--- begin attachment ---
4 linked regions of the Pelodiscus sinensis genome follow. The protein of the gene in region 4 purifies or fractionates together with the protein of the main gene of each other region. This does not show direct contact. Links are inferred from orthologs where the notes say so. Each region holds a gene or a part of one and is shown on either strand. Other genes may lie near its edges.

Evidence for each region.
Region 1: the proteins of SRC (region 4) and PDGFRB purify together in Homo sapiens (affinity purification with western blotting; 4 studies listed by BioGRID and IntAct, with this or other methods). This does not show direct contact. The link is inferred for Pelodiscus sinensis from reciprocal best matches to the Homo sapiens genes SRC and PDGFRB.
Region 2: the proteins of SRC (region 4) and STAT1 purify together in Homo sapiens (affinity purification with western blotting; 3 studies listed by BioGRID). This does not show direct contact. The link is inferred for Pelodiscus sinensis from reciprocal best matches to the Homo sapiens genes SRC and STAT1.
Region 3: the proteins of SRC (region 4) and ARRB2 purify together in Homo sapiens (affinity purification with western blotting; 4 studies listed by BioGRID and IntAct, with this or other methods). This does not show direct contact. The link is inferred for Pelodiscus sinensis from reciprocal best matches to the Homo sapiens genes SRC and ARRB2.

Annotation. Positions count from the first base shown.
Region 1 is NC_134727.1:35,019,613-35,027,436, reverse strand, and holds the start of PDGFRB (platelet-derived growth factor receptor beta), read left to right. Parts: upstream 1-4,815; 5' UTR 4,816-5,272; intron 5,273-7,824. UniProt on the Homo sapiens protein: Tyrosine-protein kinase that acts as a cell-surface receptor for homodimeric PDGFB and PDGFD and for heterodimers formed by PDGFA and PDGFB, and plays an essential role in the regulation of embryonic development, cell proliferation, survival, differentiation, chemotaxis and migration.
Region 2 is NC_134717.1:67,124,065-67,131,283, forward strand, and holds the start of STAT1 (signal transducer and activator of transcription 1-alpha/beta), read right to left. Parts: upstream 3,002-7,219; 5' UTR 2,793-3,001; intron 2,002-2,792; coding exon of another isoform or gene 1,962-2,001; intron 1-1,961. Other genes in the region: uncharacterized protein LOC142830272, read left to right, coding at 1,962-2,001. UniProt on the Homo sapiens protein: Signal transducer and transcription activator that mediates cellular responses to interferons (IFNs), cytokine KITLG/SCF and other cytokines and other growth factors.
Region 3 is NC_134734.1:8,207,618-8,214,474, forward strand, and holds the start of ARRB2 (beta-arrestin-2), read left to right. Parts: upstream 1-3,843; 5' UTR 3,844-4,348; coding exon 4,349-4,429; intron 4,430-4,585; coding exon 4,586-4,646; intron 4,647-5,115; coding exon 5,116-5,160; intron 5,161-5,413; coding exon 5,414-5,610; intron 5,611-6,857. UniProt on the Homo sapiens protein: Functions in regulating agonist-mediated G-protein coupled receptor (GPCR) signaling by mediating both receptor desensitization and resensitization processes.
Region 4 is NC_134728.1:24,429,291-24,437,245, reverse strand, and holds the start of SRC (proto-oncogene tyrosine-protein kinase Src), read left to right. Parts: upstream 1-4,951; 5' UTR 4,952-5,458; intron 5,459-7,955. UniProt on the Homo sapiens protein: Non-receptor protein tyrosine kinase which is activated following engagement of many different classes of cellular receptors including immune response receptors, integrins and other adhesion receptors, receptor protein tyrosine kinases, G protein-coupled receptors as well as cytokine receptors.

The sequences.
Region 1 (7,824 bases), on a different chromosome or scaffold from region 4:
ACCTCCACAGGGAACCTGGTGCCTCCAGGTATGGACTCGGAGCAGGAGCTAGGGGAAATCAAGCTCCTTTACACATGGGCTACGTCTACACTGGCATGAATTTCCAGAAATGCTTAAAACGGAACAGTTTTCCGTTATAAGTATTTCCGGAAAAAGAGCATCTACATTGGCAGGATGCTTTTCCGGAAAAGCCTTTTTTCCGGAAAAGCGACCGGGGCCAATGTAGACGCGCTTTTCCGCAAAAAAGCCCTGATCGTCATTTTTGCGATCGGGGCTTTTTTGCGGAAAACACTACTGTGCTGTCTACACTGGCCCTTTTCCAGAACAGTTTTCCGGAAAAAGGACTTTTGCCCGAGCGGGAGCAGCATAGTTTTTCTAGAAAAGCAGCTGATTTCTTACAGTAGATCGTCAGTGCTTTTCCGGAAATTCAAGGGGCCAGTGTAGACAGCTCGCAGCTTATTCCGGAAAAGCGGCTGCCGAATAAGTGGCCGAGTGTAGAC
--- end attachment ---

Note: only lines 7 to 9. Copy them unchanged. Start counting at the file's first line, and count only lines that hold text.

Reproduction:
Region 1 is NC_134727.1:35,019,613-35,027,436, reverse strand, and holds the start of PDGFRB (platelet-derived growth factor receptor beta), read left to right. Parts: upstream 1-4,815; 5' UTR 4,816-5,272; intron 5,273-7,824. UniProt on the Homo sapiens protein: Tyrosine-protein kinase that acts as a cell-surface receptor for homodimeric PDGFB and PDGFD and for heterodimers formed by PDGFA and PDGFB, and plays an essential role in the regulation of embryonic development, cell proliferation, survival, differentiation, chemotaxis and migration.
Region 2 is NC_134717.1:67,124,065-67,131,283, forward strand, and holds the start of STAT1 (signal transducer and activator of transcription 1-alpha/beta), read right to left. Parts: upstream 3,002-7,219; 5' UTR 2,793-3,001; intron 2,002-2,792; coding exon of another isoform or gene 1,962-2,001; intron 1-1,961. Other genes in the region: uncharacterized protein LOC142830272, read left to right, coding at 1,962-2,001. UniProt on the Homo sapiens protein: Signal transducer and transcription activator that mediates cellular responses to interferons (IFNs), cytokine KITLG/SCF and other cytokines and other growth factors.
Region 3 is NC_134734.1:8,207,618-8,214,474, forward strand, and holds the start of ARRB2 (beta-arrestin-2), read left to right. Parts: upstream 1-3,843; 5' UTR 3,844-4,348; coding exon 4,349-4,429; intron 4,430-4,585; coding exon 4,586-4,646; intron 4,647-5,115; coding exon 5,116-5,160; intron 5,161-5,413; coding exon 5,414-5,610; intron 5,611-6,857. UniProt on the Homo sapiens protein: Functions in regulating agonist-mediated G-protein coupled receptor (GPCR) signaling by mediating both receptor desensitization and resensitization processes.